3. Bureau of Transportation Statistics, “Airline Fuel Cost and Consumption (U.S. Carriers – Scheduled) January 2000 – November 2022,” available at (last accessed January 2023).
  4. Result based on author’s calculation from Bureau of Transportation Statistics, “Airline Fuel Cost and Consumption (U.S. Carriers – Scheduled) January 2000 – November 2022,” available at (last accessed January 2023); and Phinizy Center for Water Sciences, “Olympic Swimming Pools,” available at (last accessed January 2023).
  5. Federal Aviation Administration, “FAA Aerospace Forecast Fiscal Years 2022-2042,” available at (last accessed January 2023).
  6. Federal Aviation Administration, “AIP Handbook: Section 3-2,” available at (last accessed January 2023).
  7. Federal Aviation Administration, “AIP Handbook: Table 3-34,” available at (last accessed January 2023).
  8. U.S. Environmental Protection Agency, “Scope 1 and Scope 2 Inventory Guidance,” available at (last accessed January 2023).
  9. Federal Aviation Administration, “Passenger Facility Charge (PFC) Program,” available at (last accessed January 2023).
  10. Karla Walter and Aurelia Glass, “Airport Service Workers Deserve Good Jobs,” (Washington, DC: Center for American Progress, 2023) available at
  11. Ibid. This analysis covers workers who reported working 50 weeks to 52 weeks the preceding year within survey waves from 2015 to 2019.
  12. Michael Reich, Peter Hall, and Ken Jacobs, “Living Wages and Economic Performance: The San Francisco Airport Model,” (Berkeley, CA: Institute of Industrial Relations, 2003), available at; Amanda Gallear, “The Impact of Wages and Turnover on Security and Safety in Airports: A Review of the Literature” (Berkeley, CA: UC Berkeley Center for Labor Research and Education, 2017), available at; Frank Manzo IV and Robert Bruno, “The Impact of Service Contract Prevailing Wage Laws in the United States and Illinois: Effects on the Labor Market Outcomes of Janitors and Custodians” (La Grange, IL: Illinois Economic Policy Institute, 2022), available at; Port of Seattle, “Minimum Requirements for Aeronautical Workers with Safety and Security Responsibilities at Seattle-Tacoma International Airport,” June 26, 2014, available at; Carol Zabin, Arindrajit Dube, and Ken Jacobs, “The Hidden Public Costs of Low-Wage Jobs in California” (Berkeley, CA: UC Berkeley Center for Labor Research and Education, 2004), available at; David Cooper, “Balancing paychecks and public assistance: How higher wages would strengthen what government can do” (Washington: Economic Policy Institute, 2016), available at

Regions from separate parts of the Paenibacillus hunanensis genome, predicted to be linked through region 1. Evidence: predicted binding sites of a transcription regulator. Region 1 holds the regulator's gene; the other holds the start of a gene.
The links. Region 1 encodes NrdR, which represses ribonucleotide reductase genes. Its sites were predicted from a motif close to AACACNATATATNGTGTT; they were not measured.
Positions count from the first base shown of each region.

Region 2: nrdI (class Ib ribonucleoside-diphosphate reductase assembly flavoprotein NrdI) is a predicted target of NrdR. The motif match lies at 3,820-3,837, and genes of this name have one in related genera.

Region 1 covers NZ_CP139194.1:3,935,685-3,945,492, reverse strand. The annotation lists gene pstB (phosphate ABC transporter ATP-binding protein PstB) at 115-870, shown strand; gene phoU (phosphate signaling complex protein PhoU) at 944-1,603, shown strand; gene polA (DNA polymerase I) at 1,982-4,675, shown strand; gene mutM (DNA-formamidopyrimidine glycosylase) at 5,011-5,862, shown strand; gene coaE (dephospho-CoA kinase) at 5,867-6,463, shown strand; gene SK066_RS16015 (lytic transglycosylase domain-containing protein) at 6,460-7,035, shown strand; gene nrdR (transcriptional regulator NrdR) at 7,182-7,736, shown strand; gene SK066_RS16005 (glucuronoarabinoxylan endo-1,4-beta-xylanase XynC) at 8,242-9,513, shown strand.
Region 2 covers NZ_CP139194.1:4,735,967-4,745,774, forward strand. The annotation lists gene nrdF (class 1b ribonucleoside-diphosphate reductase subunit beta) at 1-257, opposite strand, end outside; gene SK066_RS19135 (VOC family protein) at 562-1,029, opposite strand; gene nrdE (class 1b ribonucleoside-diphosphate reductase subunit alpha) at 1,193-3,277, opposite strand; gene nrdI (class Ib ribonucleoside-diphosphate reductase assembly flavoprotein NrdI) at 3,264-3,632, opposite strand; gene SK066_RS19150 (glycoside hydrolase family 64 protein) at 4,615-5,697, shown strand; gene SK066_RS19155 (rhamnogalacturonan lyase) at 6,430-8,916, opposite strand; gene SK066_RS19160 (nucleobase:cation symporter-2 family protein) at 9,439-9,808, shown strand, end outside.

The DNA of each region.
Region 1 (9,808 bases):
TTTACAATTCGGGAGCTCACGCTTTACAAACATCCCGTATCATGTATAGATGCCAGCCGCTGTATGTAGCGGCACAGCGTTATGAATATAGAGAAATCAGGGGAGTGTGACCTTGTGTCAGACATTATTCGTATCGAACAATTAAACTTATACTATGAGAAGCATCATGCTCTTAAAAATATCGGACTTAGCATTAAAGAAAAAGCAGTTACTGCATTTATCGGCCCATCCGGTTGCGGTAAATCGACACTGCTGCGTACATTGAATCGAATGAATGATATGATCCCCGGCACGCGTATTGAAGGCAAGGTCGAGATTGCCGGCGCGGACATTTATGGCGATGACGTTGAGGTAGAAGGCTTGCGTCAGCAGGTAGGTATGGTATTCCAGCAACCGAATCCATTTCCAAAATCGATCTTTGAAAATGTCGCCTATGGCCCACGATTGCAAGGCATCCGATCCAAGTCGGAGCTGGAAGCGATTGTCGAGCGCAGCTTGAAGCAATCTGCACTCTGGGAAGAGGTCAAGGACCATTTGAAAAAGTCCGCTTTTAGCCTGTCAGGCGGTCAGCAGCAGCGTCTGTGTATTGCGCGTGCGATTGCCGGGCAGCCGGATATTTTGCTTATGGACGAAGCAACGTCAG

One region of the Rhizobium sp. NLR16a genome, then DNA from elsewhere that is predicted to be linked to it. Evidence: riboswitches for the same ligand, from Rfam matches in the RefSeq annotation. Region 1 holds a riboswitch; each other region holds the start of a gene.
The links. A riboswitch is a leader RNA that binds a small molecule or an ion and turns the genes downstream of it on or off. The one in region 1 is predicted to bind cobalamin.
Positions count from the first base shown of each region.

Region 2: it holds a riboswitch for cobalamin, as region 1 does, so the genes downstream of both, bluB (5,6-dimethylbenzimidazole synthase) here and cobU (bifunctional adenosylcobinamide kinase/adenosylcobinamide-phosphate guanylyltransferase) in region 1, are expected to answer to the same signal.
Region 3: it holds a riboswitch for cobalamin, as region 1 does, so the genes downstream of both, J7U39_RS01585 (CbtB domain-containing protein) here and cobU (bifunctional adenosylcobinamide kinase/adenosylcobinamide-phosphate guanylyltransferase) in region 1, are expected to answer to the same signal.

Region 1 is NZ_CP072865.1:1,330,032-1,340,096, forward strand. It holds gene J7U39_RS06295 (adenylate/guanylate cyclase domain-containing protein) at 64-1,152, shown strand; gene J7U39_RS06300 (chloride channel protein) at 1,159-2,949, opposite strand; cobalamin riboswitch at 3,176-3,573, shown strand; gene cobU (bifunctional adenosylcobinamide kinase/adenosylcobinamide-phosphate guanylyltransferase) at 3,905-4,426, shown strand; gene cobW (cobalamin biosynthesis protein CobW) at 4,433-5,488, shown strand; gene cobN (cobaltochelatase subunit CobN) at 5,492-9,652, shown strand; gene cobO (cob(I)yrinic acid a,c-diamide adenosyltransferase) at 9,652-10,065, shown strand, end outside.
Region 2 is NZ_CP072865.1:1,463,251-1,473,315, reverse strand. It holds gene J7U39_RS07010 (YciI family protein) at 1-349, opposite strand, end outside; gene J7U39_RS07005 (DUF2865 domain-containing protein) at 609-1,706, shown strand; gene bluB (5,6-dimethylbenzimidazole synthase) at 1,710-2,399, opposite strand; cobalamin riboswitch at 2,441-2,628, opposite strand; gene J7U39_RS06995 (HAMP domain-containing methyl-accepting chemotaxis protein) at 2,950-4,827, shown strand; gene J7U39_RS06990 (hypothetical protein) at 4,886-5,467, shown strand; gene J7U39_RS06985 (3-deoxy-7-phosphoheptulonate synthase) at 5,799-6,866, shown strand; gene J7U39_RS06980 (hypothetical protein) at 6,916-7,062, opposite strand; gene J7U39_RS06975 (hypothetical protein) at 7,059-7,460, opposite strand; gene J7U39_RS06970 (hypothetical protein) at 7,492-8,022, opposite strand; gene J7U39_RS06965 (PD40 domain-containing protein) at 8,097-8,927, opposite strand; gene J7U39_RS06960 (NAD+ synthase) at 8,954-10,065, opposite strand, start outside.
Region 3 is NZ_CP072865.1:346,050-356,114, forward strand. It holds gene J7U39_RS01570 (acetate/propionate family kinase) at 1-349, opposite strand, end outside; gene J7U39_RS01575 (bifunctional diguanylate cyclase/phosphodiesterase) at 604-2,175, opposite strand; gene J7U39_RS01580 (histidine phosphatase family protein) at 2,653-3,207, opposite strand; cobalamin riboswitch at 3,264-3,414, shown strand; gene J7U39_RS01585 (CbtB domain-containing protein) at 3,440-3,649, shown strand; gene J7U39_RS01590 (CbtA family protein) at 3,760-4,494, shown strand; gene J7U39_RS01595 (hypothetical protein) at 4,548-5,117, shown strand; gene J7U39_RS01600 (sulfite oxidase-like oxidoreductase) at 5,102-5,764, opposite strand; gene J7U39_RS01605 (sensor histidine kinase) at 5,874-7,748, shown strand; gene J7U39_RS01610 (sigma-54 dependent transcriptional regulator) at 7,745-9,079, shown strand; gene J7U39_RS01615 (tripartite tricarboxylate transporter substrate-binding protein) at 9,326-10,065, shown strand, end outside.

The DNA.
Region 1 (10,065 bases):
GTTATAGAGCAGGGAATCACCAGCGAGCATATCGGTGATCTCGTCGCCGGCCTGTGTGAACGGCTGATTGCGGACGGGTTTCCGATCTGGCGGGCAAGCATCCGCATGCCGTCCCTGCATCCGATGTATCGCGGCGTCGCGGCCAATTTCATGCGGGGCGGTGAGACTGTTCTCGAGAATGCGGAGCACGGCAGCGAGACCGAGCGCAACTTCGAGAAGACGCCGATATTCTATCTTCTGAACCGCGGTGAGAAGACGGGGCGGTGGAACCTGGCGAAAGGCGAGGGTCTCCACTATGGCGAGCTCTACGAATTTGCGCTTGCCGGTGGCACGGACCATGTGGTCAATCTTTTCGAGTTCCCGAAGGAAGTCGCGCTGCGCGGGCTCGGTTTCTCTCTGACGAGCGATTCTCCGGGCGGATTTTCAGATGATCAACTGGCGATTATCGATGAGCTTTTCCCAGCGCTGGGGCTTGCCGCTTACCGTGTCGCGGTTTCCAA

13. Passenger air travel employers include airports and passenger airlines as well as firms with contracts and leases to provide onsite services and concessions. U.S. Government Accountability Office, “Airport Infrastructure: Information on Funding and Financing for Planned Projects” (Washington, DC: 2020), available at; Rebecca Kanable, “Airport Workers Say Federal Funding Should Come with Wage and Benefit Assurances, Some in Congress Agree,” Aviation Pros, October 7, 2021, available at; Michael Sainato, “Airport workers ramp up pressure for a living wage and union rights,” The Guardian, April 8, 2022, available at; Good Jobs for Good Airports Act of 2022, S. 4419, 117th Cong., 2nd sess. (June 16, 2022), available at

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Kevin DeGood

Director, Infrastructure Policy

Karla Walter

Senior Fellow, Inclusive Economy